Riot police are seen in Jakarta, Indonesia, on April 11, 2022. Journalists have recently been harassed throughout Indonesia. (Reuters/Willy Kurniawan)

Indonesian journalists face wave of harassment and intimidation

Bangkok, July 21, 2022 – Indonesian authorities should investigate a series of incidents of harassment and intimidation against local journalists, identify and bring the relevant perpetrators to justice, and work to better protect media members and their ability to report without fear of reprisal or violence, the Committee to Protect Journalists said Thursday.

“A recent rash of incidents of harassment and intimidation shows press freedom is under assault in Indonesia,” said Shawn Crispin, CPJ’s senior Southeast Asia representative. “President Joko Widodo’s government is obligated to protect and uphold media freedoms. Justice must be served or these types of press freedom-threatening actions and behaviors will continue.”

On July 7, a football fan at Maguwoharjo Stadium in the city of Yogyakarta groped the chest of a female journalist with the local news website, according to press reports and a statement released by AJI Indonesia, a local press freedom group.

The journalist, whose name was not disclosed, reported the assault to a guard at the stadium, who brought the fan to the facility’s media center, where stadium officials, the fan, and the journalist met for more than two hours, according to that statement.

The man initially denied the sexual assault, but later admitted it, stating that he was under the influence of alcohol; he then agreed to sign an apology statement to the journalist, according to the AJI report.

The journalist and her relatives later received intimidating messages from the perpetrator and others through direct messages on social media, according to that AJI statement, which said the journalist feels unsafe and anxious, especially when covering other matches or reporting in a crowd.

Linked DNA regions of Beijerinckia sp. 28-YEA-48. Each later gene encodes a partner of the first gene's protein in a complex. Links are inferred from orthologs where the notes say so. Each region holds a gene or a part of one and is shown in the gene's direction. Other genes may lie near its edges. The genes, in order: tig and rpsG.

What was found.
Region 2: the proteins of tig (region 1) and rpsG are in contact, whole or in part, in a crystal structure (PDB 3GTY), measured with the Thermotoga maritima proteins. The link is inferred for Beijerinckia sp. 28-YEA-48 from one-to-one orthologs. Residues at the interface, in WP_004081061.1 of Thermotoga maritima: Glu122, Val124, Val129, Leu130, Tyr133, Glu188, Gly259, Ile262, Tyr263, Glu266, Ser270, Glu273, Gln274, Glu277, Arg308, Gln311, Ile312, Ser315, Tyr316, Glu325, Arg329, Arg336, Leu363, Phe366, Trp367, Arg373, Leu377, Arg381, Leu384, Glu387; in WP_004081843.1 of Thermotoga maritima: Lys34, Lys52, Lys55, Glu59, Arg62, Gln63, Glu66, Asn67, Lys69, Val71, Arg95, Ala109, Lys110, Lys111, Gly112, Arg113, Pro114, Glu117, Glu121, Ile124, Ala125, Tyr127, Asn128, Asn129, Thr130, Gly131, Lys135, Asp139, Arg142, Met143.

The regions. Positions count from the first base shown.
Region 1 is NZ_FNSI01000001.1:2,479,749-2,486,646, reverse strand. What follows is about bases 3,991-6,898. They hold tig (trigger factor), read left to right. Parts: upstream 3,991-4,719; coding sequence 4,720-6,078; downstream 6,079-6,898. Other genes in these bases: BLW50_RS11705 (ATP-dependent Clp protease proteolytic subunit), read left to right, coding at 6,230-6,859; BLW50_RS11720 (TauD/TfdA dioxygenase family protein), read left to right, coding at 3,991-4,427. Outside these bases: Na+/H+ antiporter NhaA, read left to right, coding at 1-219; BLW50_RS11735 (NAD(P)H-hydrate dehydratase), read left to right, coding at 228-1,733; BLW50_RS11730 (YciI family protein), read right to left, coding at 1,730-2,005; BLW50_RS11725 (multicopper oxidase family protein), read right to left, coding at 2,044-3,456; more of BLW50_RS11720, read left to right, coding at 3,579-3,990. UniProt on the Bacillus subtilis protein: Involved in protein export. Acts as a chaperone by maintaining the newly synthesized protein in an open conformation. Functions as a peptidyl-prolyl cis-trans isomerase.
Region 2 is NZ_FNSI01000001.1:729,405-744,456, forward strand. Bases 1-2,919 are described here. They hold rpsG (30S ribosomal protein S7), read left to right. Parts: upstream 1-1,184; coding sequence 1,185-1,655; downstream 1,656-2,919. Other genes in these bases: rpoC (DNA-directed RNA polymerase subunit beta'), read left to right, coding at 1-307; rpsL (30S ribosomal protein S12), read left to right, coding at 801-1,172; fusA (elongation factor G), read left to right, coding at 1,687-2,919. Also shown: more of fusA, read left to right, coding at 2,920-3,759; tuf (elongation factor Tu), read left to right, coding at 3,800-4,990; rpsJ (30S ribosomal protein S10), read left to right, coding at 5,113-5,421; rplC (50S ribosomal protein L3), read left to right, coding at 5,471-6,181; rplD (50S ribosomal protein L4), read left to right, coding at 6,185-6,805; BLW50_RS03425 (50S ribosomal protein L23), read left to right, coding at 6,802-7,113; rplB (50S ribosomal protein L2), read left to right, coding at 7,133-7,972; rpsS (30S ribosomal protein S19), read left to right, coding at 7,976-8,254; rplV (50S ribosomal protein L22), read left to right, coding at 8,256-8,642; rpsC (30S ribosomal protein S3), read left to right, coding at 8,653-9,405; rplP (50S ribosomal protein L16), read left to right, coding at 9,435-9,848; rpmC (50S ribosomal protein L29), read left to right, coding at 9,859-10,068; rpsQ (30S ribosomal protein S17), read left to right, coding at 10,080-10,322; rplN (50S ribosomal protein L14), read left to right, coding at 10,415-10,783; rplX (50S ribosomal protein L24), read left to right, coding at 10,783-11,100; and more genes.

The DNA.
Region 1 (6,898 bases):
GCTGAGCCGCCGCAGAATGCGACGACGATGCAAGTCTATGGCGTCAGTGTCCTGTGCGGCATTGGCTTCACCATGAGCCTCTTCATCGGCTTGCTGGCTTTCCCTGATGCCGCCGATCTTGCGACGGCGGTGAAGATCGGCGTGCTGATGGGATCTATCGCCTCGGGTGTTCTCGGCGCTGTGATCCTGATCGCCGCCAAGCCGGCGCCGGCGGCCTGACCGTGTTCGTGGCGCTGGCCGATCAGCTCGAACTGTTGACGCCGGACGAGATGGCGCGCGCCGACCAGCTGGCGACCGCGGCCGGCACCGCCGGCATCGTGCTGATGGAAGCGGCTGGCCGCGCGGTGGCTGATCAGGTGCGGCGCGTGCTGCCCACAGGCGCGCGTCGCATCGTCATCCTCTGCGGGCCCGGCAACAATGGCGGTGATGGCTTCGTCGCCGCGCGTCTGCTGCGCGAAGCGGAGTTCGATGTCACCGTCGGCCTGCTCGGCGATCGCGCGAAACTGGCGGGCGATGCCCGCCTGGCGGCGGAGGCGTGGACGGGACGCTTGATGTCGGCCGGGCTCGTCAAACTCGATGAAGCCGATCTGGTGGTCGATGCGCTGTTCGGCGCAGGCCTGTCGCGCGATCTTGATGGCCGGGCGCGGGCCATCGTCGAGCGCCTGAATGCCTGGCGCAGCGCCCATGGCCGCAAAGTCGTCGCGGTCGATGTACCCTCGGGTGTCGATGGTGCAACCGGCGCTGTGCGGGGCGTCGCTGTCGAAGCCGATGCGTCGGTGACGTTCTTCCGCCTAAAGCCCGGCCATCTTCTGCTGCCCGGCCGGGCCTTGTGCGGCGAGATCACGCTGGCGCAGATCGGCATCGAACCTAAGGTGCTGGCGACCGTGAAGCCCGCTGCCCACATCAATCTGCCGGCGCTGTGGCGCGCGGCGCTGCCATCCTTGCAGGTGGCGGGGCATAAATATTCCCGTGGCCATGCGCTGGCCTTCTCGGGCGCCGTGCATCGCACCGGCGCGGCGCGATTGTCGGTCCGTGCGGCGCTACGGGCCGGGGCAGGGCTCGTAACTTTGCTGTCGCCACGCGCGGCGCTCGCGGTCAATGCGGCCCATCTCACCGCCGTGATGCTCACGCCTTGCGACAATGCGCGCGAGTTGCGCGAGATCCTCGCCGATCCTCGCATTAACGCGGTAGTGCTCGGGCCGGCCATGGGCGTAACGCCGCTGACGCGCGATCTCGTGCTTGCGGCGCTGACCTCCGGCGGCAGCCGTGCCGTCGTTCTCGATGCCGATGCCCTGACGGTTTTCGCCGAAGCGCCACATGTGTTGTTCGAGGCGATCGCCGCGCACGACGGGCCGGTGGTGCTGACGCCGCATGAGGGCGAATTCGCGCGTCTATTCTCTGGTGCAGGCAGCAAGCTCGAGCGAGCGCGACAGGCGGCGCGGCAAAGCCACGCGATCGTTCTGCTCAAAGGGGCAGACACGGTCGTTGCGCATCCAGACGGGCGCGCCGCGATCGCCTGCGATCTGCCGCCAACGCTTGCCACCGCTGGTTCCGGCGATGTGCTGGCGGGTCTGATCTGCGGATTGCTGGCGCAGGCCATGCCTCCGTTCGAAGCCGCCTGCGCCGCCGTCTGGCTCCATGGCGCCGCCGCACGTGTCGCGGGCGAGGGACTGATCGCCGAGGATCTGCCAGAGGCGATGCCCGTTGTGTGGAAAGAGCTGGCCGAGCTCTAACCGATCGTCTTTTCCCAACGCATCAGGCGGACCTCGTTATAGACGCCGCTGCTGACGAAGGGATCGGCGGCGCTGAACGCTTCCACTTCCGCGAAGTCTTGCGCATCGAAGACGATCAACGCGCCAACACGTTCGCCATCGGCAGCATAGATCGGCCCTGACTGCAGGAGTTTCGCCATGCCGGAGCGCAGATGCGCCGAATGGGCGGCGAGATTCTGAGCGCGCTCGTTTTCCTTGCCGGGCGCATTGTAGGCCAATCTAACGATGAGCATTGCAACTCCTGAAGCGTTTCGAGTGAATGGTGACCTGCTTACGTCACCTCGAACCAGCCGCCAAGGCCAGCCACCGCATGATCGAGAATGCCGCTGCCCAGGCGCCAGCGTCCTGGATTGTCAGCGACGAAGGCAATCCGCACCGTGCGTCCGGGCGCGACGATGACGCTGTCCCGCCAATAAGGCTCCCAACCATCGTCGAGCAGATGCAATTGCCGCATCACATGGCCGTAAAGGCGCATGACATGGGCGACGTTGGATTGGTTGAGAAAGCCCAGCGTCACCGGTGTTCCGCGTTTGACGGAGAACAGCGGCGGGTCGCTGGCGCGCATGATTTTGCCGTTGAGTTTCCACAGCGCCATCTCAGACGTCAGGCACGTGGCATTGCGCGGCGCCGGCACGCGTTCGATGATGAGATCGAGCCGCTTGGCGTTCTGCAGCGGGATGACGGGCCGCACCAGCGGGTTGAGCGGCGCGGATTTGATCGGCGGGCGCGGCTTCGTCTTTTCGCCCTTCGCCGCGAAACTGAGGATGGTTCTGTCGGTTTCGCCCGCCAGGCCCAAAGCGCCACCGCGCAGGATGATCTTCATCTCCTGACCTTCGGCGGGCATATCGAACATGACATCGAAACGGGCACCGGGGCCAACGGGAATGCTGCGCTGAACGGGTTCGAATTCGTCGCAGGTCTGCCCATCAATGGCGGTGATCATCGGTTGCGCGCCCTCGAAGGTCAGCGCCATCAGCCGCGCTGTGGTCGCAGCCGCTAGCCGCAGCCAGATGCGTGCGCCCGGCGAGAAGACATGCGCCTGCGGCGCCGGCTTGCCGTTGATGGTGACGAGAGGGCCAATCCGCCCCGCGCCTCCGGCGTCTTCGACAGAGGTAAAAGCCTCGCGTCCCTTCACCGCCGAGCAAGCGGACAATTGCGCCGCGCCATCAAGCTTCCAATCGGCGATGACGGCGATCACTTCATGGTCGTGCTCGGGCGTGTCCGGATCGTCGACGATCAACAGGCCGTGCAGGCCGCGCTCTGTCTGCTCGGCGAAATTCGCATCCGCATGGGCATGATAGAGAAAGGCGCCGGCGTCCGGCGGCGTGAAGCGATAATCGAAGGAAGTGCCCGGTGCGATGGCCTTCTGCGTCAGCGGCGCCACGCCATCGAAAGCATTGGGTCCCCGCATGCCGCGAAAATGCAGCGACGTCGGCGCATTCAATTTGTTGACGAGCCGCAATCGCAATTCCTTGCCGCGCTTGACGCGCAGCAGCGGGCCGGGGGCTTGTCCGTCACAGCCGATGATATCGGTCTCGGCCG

CPJ emailed’s editor requesting comment but did not immediately receive a response.

In a separate incident on July 9, in the eastern province of Maluku, an aide for provincial Governor Murad Ismail grabbed Molluca TV reporter Sofyan Muhammadiyah’s phone while he covered student demonstrations against the governor, according to an AJI statement on the incident and local news reports.

The aide, identified in that statement as I Ketut Ardana, deleted video footage that Muhammadiyah had recorded of Ismail threatening student protesters, according to that statement.

CPJ’s calls to the Maluku governor’s office for comment on the incident went unanswered. Molluca TV did not immediately reply to CPJ’s emailed request for comment. CPJ was unable to find contact information for Ardana.

Also, on July 14, near the residence of the National Police Internal Affairs Division’s Chief Inspector General Ferdy Sambo, in Jakarta, three unidentified men dressed in black harassed one journalist working with CNN Indonesia and another with the local news website 20Detik while they covered the aftermath of a July 8 lethal shooting of a police officer, according to CNN Indonesia, other news reports, and a statement by AJI.

The men forcibly searched the journalists’ bags and seized their cellphones, deleted footage of an interview they had conducted, and ordered the journalists not to report near Sambo’s residence, according to those sources. Those reports did not identify the journalists by name. CNN Indonesia and 20Detik did not immediately respond to CPJ’s emailed requests for comment.

On July 15, the head of the National Police Public Relations Division, Inspector General Dedi Prasetyo, apologized for the incident and said officers involved would be dealt with firmly, according to local reports. CPJ’s emailed request to National Police headquarters for comment on the incident did not receive an immediate reply.